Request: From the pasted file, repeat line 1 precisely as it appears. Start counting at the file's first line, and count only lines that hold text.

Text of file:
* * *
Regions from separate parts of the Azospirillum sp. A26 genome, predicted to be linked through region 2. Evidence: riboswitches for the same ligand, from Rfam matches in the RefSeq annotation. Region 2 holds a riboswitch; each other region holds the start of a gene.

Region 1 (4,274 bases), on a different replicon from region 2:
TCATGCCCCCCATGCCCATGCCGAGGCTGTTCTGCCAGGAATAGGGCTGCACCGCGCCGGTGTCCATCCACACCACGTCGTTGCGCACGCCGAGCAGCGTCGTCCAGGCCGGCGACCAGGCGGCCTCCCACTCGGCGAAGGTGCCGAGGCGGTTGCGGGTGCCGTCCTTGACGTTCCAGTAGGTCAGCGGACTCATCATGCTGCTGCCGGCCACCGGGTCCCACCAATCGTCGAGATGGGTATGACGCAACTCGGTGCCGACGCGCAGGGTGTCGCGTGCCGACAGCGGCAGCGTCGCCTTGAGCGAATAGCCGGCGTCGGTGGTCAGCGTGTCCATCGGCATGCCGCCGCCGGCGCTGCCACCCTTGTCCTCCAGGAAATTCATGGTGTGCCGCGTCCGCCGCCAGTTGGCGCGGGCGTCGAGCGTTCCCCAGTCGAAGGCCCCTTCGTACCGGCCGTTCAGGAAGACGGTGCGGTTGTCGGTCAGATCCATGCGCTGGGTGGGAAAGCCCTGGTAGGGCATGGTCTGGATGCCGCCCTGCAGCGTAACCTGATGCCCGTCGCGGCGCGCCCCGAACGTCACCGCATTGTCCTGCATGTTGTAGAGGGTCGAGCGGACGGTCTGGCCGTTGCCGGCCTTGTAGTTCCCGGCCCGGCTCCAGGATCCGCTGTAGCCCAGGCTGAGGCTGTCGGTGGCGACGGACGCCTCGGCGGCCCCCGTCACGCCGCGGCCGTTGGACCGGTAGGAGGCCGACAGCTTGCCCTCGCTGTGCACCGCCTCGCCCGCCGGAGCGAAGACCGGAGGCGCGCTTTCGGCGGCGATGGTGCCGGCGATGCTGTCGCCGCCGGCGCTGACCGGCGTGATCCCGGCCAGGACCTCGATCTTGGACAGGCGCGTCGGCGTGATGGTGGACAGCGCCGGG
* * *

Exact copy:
Regions from separate parts of the Azospirillum sp. A26 genome, predicted to be linked through region 2. Evidence: riboswitches for the same ligand, from Rfam matches in the RefSeq annotation. Region 2 holds a riboswitch; each other region holds the start of a gene.